Most college basketball stars made a habit of playing H-O-R-S-E in their younger years. Hamblin rode one when she got home from school in Houston, British Columbia. Situated 12 hours north of Vancouver and a little more than a hundred miles as the crow flies from the Alaskan border, Houston is a town of a few thousand people that exists mostly because of the resources that surround it, from mining and forestry to the steelhead that brings tourists.
It wasn't until ninth grade, after a brief and unsatisfying foray a year earlier, that Hamblin even played basketball. The easily envisioned story of a tall kid uncomfortable and awkward in her body doesn't quite work here. Years of riding and physical labor on the farm allowed her to grow comfortably into her frame. (Even now, as if aware of the easy stereotypes for a tall female who picked up the game late, Rueck goes out of his way to note her agility and athleticism.) But just because she didn't trip over her own feet didn't make her any less raw on the court.
By the 11th grade, when her future coach first saw her, she was on a provincial team comprised of some of the best talent British Columbia had to offer. Rueck won a national title at Division III George Fox with a team built around a 6-4 center who arrived at that school as a project. So even though Hamblin came off the bench behind younger, more polished players, Rueck liked what he saw. He also liked what he heard about Hamblin's commute. For weeks on-end she missed school on Fridays so that she and her dad could drive the 12 hours to Vancouver to practice with the provincial team. Come Sunday evening, they would make the return drive, arriving home just in time for her to get to school Monday morning.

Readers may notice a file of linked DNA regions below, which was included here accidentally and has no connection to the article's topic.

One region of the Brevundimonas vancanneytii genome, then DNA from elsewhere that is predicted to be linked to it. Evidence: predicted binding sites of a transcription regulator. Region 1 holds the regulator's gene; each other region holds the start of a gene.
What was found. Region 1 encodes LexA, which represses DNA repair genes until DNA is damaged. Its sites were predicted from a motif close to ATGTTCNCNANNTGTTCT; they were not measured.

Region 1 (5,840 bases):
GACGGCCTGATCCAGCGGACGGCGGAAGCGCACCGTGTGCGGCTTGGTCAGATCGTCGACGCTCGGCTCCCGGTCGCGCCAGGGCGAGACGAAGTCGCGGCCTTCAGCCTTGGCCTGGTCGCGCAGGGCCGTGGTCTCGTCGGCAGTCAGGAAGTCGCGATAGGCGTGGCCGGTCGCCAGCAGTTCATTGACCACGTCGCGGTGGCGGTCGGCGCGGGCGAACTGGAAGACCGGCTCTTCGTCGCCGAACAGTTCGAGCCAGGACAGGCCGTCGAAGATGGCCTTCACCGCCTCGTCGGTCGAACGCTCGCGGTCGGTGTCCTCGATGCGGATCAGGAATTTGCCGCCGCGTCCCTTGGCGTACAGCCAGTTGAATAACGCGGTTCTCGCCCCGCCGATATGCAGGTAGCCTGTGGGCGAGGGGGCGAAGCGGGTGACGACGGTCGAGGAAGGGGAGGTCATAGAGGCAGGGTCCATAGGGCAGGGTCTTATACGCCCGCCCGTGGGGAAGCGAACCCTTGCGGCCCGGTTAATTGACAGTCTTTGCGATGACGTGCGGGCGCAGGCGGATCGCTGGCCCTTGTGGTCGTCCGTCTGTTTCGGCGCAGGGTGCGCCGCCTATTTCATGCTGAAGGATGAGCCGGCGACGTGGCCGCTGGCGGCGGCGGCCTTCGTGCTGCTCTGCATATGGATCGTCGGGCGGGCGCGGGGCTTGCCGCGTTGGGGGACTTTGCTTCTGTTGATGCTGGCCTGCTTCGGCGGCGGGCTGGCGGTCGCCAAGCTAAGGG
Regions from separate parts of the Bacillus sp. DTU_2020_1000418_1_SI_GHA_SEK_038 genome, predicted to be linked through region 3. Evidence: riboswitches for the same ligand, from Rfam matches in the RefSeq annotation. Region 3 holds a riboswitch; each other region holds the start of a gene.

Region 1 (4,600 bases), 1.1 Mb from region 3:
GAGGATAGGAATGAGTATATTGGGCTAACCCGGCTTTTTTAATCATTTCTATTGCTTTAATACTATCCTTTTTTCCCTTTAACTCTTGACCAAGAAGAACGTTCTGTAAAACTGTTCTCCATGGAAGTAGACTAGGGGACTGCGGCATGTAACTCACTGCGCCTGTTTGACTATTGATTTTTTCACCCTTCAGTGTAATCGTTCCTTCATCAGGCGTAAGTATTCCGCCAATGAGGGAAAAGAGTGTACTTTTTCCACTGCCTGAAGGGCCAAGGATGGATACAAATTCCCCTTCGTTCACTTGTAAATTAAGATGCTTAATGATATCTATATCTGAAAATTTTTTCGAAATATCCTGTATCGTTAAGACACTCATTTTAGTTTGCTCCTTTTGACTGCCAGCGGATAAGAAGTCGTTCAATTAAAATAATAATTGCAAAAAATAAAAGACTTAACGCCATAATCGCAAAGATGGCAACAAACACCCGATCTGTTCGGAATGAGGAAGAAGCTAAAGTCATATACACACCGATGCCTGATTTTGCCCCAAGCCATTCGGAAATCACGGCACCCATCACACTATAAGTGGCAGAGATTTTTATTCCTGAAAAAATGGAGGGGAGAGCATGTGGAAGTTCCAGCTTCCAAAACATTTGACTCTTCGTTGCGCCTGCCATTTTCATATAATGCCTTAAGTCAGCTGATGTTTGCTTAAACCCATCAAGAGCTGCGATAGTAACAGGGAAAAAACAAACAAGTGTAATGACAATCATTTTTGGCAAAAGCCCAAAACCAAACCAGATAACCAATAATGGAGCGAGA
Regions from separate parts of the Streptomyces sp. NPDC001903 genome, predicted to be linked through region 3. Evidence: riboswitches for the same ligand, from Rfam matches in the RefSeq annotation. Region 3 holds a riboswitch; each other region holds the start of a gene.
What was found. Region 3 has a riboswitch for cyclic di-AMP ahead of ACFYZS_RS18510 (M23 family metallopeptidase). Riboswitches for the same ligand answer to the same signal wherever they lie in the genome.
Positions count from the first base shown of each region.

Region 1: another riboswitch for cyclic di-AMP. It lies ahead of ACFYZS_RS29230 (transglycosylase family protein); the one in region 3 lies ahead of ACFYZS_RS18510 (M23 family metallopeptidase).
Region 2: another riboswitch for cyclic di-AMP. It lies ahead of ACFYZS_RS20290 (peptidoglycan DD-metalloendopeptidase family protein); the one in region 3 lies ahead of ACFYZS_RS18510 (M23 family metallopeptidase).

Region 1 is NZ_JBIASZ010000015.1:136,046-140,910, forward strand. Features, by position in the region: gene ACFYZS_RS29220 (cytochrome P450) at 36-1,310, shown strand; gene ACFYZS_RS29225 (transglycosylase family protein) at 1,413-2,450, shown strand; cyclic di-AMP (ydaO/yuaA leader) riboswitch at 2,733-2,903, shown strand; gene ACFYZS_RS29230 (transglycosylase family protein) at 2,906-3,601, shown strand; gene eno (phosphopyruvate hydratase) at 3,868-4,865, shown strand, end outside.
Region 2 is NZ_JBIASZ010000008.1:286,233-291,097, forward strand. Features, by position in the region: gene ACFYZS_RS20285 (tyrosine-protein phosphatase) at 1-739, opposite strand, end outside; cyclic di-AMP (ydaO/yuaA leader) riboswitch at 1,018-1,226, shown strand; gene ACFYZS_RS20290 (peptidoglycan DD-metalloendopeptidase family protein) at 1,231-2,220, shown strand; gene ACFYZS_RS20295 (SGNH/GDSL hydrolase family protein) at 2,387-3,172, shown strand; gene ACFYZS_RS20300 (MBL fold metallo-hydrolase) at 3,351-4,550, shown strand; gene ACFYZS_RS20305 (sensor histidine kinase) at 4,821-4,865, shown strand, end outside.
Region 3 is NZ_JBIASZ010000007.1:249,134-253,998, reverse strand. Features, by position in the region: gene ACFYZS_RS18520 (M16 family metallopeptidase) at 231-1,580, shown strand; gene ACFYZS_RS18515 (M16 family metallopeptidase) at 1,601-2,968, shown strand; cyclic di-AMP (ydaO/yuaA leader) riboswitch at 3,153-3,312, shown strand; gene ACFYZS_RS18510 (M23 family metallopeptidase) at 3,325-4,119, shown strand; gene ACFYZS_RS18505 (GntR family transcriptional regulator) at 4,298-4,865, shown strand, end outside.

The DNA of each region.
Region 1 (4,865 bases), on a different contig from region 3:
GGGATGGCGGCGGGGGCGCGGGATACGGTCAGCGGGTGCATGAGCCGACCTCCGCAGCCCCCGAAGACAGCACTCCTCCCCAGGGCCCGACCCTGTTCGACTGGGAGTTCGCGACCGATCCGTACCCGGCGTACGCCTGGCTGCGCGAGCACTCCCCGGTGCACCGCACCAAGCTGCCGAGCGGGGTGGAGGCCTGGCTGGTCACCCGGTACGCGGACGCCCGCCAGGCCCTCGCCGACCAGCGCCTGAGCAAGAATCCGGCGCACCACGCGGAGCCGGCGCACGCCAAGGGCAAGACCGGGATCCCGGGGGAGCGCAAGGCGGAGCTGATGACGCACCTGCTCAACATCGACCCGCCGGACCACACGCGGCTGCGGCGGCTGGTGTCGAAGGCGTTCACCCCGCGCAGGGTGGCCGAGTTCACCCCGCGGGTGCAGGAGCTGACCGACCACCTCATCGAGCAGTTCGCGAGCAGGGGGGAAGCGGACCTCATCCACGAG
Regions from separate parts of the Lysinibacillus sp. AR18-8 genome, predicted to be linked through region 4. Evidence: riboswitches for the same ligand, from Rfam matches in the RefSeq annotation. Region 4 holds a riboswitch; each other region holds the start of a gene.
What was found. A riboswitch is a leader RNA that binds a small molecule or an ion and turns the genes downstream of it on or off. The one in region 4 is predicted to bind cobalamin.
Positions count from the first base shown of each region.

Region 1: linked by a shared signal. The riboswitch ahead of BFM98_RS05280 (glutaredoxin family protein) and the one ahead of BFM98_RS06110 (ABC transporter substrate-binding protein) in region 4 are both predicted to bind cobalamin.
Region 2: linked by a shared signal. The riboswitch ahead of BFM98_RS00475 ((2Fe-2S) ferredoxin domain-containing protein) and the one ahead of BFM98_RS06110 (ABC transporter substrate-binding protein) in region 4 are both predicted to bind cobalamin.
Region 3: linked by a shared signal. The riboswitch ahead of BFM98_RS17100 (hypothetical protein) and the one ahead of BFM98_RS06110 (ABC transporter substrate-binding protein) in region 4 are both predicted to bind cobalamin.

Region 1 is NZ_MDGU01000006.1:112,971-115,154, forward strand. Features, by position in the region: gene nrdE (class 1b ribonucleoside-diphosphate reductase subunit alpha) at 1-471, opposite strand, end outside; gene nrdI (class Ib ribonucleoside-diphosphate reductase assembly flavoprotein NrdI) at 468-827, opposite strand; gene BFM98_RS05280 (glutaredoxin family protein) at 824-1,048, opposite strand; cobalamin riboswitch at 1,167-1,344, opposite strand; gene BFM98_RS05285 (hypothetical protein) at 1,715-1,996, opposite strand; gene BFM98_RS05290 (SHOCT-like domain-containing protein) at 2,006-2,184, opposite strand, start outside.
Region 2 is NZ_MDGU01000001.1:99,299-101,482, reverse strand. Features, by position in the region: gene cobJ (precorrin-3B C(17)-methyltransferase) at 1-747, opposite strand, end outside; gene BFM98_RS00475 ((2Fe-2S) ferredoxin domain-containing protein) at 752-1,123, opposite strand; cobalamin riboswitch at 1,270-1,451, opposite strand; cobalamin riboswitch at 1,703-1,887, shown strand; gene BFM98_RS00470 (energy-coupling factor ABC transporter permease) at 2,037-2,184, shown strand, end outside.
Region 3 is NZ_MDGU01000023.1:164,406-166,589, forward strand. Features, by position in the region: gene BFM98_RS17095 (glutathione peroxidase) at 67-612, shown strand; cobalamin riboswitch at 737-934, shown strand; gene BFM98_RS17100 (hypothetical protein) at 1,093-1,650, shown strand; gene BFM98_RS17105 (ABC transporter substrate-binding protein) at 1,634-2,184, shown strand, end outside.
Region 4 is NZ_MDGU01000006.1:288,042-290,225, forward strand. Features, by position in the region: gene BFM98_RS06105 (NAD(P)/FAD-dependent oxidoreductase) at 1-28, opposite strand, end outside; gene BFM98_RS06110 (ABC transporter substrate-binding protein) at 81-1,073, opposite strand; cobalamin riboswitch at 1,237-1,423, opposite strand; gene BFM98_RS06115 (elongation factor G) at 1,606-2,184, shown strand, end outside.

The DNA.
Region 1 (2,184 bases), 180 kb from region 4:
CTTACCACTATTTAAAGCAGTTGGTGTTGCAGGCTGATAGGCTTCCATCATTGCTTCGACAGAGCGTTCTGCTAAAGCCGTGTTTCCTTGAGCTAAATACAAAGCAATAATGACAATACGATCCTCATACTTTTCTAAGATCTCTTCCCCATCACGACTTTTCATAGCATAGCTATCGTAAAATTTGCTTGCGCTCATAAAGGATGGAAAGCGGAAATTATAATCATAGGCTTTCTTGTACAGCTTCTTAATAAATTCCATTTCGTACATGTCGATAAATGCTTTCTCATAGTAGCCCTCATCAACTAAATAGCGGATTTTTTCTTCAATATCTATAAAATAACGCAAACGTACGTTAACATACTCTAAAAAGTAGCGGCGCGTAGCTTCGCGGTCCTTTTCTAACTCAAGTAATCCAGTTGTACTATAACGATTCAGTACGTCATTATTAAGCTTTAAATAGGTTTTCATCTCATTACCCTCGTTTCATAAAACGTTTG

"There's a level of commitment there," Rueck said. "That's a very mature perspective and a person that has a great desire."
It was conscious commitment. It's tempting to wonder if one of the best players in the country might have slipped completely through the cracks if not for a coach from the University of Northern British Columbia encouraged her to try out for the provincial team. But Oregon State and the rest of college basketball almost proceeded blissfully unaware of the potential star anyway. As the sport became more than just another of her activities at a school with a graduating class of 10 people, she wondered if it was what she really wanted to do. Instead of trying out for the provincial team in 10th grade, a year before Rueck saw her, she thought about giving up basketball entirely.